Did you know there were beatniks in Southern California at around the same time beat scenes were developing in SF and NY? It's a long forgotten history and since I'm in L.A. now I decided to do some research on it recently. I knew that Venice was where they had congregated oh so many years ago, so I took a drive there to walk around. I thought of J&T and it made me a little sad as I walked along the idyllic Venice canals. Things seemed lost in another time there. Aside from some nearby building development and gentrification, not much seems to have changed. It has a different feel than contemporary North Beach or Greenwich Village...more seedy and bohemian.
After this excursion, I went to the library and found:
Venice West: The Beat Generation in Southern California
John Arthur Maynard
Rutgers University Press, 1993
Wow, what an eye opener. I had no idea that the concept of "dedicated poverty" came from the Southern California beats. It's why you don't hear about them as much as the more famous beats (Ginsberg, Burroughs, Kerouac, Whalen, etc.). Aside from the older Lawrence Lipton, who pseudo-documented the scene in The Holy Barbarians (1959), the only other successful poet was Stuart Perkoff. And unfortunately, he was a junkie. It's clear from reading this book that there was a connection in the minds of the Venice beats between living freely and living in poverty. Yet the ones who really dedicated themselves to asceticism were able to do so because they had family or spousal financial support. In any case, their whole idea - very novel for the time (when consumerism was on the rise in suburban America in the '50s) - was that the only way to be free to create would be to work as little as possible and form few material attachments.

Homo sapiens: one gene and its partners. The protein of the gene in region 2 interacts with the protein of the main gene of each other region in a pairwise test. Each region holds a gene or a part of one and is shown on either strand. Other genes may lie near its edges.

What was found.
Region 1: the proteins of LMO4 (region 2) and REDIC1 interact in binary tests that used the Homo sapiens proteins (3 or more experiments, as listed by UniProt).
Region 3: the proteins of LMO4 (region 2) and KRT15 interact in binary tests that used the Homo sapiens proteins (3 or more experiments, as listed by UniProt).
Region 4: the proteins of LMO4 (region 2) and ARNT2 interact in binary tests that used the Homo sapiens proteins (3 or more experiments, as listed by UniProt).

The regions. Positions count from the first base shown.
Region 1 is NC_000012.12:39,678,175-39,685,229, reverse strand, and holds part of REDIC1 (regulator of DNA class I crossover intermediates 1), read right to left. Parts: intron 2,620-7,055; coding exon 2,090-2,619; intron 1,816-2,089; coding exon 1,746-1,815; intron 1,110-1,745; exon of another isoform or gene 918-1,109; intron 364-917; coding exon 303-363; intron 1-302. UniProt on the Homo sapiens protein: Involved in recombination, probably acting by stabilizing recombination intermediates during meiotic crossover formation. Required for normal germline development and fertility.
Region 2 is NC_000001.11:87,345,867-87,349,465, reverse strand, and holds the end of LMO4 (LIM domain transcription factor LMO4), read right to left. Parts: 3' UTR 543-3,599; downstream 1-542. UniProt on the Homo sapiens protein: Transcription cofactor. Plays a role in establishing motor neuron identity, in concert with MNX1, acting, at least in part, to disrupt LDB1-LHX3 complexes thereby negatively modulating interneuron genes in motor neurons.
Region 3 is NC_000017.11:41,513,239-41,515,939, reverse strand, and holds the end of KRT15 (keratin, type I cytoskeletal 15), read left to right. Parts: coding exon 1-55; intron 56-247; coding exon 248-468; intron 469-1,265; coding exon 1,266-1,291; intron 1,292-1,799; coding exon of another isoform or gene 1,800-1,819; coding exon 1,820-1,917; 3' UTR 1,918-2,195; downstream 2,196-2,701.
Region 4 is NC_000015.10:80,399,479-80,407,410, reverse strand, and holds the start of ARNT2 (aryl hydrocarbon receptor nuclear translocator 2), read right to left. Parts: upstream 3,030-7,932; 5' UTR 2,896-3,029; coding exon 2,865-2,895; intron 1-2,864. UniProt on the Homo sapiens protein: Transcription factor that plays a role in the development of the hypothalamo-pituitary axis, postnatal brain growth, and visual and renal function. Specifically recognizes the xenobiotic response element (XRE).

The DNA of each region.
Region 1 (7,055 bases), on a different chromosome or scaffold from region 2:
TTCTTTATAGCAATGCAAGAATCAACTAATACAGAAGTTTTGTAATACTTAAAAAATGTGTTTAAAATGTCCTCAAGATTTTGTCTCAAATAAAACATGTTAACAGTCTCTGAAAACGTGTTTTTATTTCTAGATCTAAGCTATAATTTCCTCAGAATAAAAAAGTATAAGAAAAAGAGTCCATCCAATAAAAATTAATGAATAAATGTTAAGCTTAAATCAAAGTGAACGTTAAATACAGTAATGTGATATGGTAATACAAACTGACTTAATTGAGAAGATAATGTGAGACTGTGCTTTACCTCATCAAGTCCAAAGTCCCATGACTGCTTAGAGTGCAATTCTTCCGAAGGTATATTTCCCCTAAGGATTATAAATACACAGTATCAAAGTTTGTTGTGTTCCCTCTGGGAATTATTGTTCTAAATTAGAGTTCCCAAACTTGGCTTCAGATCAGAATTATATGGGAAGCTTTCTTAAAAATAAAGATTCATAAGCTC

Lipton was a colleague of Kenneth Rexroth who was a big influence on the Northern California beats. Rexroth was more academic, though, and didn't approve much of the Venice West lifestyle. The book compares and contrasts Lipton and the Venice writers with Rexroth and the SF writers. There's a bias against Lipton, warranted or not, due to the belief that he was somewhat of an opportunist and took advantage of his younger protégés. Many of the younger poets later resented him for publishing The Holy Barbarian, which is really interesting to me since I think a lot about how culture is documented. Lipton's book was sensationalistic, but it brought California beats to the attention of the rest of America. It made the American media take serious note of the ideas and creative works that were flowing freely out of the minds of an underground community.
Would it have been better if Lipton's book had never been published? Venice West's author, John Maynard, does a good job at critiquing the many issues and personalities at play. I really enjoyed reading this book. But it made me realize that I don't believe in dedicated poverty, because I no longer buy into the romanticized